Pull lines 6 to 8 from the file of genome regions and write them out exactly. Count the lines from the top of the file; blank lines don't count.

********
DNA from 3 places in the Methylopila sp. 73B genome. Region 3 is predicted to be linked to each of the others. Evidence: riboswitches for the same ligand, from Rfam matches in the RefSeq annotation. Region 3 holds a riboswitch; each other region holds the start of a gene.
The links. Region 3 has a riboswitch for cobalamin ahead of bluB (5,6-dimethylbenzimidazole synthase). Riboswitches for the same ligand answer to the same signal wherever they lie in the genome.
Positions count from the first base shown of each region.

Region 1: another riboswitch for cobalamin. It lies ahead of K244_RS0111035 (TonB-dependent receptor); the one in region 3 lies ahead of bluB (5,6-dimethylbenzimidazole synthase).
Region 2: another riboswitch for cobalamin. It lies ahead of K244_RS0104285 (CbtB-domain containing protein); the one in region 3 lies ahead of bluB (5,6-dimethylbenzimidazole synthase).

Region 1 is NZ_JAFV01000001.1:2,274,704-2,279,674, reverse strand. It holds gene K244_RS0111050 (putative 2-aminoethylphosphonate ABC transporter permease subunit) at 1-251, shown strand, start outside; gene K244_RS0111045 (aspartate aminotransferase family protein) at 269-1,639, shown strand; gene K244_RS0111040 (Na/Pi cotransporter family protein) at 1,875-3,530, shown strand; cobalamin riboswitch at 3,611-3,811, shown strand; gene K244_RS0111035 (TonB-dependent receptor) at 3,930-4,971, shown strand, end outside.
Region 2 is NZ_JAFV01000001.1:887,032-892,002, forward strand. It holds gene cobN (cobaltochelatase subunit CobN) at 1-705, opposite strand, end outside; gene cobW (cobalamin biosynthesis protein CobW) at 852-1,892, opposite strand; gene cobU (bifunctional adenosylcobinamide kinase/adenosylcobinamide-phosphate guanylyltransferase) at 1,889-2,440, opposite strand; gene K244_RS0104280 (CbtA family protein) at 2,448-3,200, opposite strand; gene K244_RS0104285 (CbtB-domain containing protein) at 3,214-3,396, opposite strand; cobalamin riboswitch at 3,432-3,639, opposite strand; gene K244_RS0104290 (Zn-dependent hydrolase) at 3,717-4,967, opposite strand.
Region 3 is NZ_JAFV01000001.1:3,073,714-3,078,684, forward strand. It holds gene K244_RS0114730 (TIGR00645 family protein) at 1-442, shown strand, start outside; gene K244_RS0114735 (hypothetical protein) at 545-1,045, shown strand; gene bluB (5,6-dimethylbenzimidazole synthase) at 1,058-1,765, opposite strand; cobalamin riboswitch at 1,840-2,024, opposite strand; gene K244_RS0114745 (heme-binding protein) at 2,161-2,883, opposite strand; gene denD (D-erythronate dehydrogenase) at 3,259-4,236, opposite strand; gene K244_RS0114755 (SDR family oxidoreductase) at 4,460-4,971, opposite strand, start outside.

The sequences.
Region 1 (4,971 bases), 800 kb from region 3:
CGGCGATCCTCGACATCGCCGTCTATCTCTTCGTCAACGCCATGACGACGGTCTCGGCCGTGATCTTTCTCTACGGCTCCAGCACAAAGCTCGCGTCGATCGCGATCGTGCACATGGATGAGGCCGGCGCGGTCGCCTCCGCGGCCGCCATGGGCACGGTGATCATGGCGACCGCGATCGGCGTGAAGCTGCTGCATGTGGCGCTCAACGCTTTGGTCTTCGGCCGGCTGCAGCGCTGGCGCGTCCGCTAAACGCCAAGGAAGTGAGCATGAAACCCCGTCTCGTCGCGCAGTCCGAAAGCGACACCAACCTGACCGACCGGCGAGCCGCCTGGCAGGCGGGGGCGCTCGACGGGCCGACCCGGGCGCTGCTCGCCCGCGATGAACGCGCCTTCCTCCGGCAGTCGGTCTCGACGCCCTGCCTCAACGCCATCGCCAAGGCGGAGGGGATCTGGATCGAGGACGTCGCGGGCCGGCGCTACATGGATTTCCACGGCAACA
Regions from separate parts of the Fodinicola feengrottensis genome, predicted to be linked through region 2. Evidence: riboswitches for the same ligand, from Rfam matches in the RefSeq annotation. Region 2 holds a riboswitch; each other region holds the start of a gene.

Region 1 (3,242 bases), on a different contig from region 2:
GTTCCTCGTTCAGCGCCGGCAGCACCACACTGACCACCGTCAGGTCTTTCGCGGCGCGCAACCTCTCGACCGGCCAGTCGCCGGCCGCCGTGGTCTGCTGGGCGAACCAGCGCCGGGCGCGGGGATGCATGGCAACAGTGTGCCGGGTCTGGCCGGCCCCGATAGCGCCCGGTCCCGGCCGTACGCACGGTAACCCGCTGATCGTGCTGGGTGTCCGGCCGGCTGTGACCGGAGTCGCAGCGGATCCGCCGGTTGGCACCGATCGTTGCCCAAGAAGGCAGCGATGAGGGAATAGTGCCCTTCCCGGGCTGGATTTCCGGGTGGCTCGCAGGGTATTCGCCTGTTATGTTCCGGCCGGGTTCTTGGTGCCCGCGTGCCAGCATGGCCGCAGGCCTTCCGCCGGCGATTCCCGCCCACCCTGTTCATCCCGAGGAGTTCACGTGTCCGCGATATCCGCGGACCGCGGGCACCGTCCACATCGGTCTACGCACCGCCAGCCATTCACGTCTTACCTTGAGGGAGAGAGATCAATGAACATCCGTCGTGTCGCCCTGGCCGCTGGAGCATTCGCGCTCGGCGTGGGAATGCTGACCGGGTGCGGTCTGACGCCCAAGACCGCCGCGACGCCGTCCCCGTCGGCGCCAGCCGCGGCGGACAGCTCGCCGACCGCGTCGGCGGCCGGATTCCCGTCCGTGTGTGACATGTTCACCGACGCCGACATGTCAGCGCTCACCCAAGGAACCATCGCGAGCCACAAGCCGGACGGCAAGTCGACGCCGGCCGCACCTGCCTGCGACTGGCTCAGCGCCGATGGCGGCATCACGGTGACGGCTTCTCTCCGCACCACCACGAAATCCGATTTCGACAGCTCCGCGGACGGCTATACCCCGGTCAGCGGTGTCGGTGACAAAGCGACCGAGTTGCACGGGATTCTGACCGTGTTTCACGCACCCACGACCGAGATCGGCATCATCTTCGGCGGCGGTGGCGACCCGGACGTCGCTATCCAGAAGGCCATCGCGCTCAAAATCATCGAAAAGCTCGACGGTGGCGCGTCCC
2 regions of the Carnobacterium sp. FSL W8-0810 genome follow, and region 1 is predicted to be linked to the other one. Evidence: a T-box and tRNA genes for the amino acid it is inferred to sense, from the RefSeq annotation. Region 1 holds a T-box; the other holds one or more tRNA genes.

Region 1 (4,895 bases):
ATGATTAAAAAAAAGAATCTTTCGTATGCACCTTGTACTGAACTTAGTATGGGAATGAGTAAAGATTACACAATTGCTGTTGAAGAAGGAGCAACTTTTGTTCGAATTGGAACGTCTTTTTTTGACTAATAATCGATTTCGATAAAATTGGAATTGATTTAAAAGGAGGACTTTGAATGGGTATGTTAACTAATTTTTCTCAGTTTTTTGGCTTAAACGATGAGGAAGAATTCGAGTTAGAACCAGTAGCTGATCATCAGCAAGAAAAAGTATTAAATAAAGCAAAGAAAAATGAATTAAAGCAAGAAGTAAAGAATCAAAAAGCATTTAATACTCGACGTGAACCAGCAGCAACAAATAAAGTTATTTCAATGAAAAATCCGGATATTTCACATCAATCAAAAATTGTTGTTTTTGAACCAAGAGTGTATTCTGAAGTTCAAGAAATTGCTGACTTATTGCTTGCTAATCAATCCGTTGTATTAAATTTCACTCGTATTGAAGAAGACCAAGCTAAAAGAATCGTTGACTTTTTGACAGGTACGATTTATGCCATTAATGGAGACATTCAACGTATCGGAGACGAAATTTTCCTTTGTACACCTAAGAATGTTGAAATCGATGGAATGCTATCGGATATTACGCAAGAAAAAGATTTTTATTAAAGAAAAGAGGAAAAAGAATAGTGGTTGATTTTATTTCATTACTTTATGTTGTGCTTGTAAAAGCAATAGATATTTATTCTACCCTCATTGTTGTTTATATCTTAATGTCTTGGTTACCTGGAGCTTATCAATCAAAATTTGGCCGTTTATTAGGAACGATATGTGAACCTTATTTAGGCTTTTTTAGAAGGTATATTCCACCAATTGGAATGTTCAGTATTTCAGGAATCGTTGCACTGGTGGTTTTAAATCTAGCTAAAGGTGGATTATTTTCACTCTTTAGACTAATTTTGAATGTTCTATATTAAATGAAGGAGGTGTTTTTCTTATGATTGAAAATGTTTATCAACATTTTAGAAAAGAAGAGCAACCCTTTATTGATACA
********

Region 1 is NZ_JAFV01000001.1:2,274,704-2,279,674, reverse strand. It holds gene K244_RS0111050 (putative 2-aminoethylphosphonate ABC transporter permease subunit) at 1-251, shown strand, start outside; gene K244_RS0111045 (aspartate aminotransferase family protein) at 269-1,639, shown strand; gene K244_RS0111040 (Na/Pi cotransporter family protein) at 1,875-3,530, shown strand; cobalamin riboswitch at 3,611-3,811, shown strand; gene K244_RS0111035 (TonB-dependent receptor) at 3,930-4,971, shown strand, end outside.
Region 2 is NZ_JAFV01000001.1:887,032-892,002, forward strand. It holds gene cobN (cobaltochelatase subunit CobN) at 1-705, opposite strand, end outside; gene cobW (cobalamin biosynthesis protein CobW) at 852-1,892, opposite strand; gene cobU (bifunctional adenosylcobinamide kinase/adenosylcobinamide-phosphate guanylyltransferase) at 1,889-2,440, opposite strand; gene K244_RS0104280 (CbtA family protein) at 2,448-3,200, opposite strand; gene K244_RS0104285 (CbtB-domain containing protein) at 3,214-3,396, opposite strand; cobalamin riboswitch at 3,432-3,639, opposite strand; gene K244_RS0104290 (Zn-dependent hydrolase) at 3,717-4,967, opposite strand.
Region 3 is NZ_JAFV01000001.1:3,073,714-3,078,684, forward strand. It holds gene K244_RS0114730 (TIGR00645 family protein) at 1-442, shown strand, start outside; gene K244_RS0114735 (hypothetical protein) at 545-1,045, shown strand; gene bluB (5,6-dimethylbenzimidazole synthase) at 1,058-1,765, opposite strand; cobalamin riboswitch at 1,840-2,024, opposite strand; gene K244_RS0114745 (heme-binding protein) at 2,161-2,883, opposite strand; gene denD (D-erythronate dehydrogenase) at 3,259-4,236, opposite strand; gene K244_RS0114755 (SDR family oxidoreductase) at 4,460-4,971, opposite strand, start outside.